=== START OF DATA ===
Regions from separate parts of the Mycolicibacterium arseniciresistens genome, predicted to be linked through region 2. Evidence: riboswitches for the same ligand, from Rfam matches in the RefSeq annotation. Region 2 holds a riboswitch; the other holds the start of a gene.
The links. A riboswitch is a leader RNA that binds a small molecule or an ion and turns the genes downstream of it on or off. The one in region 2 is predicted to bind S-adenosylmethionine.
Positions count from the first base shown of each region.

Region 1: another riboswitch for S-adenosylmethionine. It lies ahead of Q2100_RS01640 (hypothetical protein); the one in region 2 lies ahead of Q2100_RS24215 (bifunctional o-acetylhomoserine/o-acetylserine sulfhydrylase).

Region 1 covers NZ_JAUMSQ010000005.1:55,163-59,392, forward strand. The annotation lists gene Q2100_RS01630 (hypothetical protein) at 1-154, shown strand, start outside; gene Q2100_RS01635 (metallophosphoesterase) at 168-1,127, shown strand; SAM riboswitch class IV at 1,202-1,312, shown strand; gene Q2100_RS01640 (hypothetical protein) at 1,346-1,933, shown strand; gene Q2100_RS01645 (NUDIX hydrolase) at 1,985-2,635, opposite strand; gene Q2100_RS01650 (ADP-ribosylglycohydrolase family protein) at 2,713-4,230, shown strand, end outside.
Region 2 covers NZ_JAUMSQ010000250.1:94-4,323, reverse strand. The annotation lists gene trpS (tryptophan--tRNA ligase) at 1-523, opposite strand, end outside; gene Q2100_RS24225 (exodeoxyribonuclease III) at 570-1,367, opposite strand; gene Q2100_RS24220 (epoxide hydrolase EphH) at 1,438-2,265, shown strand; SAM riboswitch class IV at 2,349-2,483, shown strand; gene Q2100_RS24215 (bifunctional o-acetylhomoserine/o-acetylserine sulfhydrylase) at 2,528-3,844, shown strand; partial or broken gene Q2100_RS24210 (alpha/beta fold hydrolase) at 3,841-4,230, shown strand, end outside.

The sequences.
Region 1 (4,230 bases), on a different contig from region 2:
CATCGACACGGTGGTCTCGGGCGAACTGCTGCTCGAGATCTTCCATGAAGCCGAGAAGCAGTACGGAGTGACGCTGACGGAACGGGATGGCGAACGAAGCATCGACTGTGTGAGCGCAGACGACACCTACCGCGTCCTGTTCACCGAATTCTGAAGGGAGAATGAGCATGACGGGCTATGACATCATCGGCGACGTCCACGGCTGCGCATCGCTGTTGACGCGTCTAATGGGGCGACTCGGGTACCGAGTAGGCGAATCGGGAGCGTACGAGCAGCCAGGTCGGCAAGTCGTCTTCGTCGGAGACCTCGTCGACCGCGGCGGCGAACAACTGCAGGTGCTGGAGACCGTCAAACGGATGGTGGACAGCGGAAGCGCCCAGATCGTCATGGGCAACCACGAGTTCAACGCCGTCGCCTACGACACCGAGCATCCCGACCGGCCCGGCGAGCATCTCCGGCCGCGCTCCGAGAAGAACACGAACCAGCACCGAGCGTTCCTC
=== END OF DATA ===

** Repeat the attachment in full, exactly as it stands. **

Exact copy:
Regions from separate parts of the Mycolicibacterium arseniciresistens genome, predicted to be linked through region 2. Evidence: riboswitches for the same ligand, from Rfam matches in the RefSeq annotation. Region 2 holds a riboswitch; the other holds the start of a gene.
The links. A riboswitch is a leader RNA that binds a small molecule or an ion and turns the genes downstream of it on or off. The one in region 2 is predicted to bind S-adenosylmethionine.
Positions count from the first base shown of each region.

Region 1: another riboswitch for S-adenosylmethionine. It lies ahead of Q2100_RS01640 (hypothetical protein); the one in region 2 lies ahead of Q2100_RS24215 (bifunctional o-acetylhomoserine/o-acetylserine sulfhydrylase).

Region 1 covers NZ_JAUMSQ010000005.1:55,163-59,392, forward strand. The annotation lists gene Q2100_RS01630 (hypothetical protein) at 1-154, shown strand, start outside; gene Q2100_RS01635 (metallophosphoesterase) at 168-1,127, shown strand; SAM riboswitch class IV at 1,202-1,312, shown strand; gene Q2100_RS01640 (hypothetical protein) at 1,346-1,933, shown strand; gene Q2100_RS01645 (NUDIX hydrolase) at 1,985-2,635, opposite strand; gene Q2100_RS01650 (ADP-ribosylglycohydrolase family protein) at 2,713-4,230, shown strand, end outside.
Region 2 covers NZ_JAUMSQ010000250.1:94-4,323, reverse strand. The annotation lists gene trpS (tryptophan--tRNA ligase) at 1-523, opposite strand, end outside; gene Q2100_RS24225 (exodeoxyribonuclease III) at 570-1,367, opposite strand; gene Q2100_RS24220 (epoxide hydrolase EphH) at 1,438-2,265, shown strand; SAM riboswitch class IV at 2,349-2,483, shown strand; gene Q2100_RS24215 (bifunctional o-acetylhomoserine/o-acetylserine sulfhydrylase) at 2,528-3,844, shown strand; partial or broken gene Q2100_RS24210 (alpha/beta fold hydrolase) at 3,841-4,230, shown strand, end outside.

The sequences.
Region 1 (4,230 bases), on a different contig from region 2:
CATCGACACGGTGGTCTCGGGCGAACTGCTGCTCGAGATCTTCCATGAAGCCGAGAAGCAGTACGGAGTGACGCTGACGGAACGGGATGGCGAACGAAGCATCGACTGTGTGAGCGCAGACGACACCTACCGCGTCCTGTTCACCGAATTCTGAAGGGAGAATGAGCATGACGGGCTATGACATCATCGGCGACGTCCACGGCTGCGCATCGCTGTTGACGCGTCTAATGGGGCGACTCGGGTACCGAGTAGGCGAATCGGGAGCGTACGAGCAGCCAGGTCGGCAAGTCGTCTTCGTCGGAGACCTCGTCGACCGCGGCGGCGAACAACTGCAGGTGCTGGAGACCGTCAAACGGATGGTGGACAGCGGAAGCGCCCAGATCGTCATGGGCAACCACGAGTTCAACGCCGTCGCCTACGACACCGAGCATCCCGACCGGCCCGGCGAGCATCTCCGGCCGCGCTCCGAGAAGAACACGAACCAGCACCGAGCGTTCCTC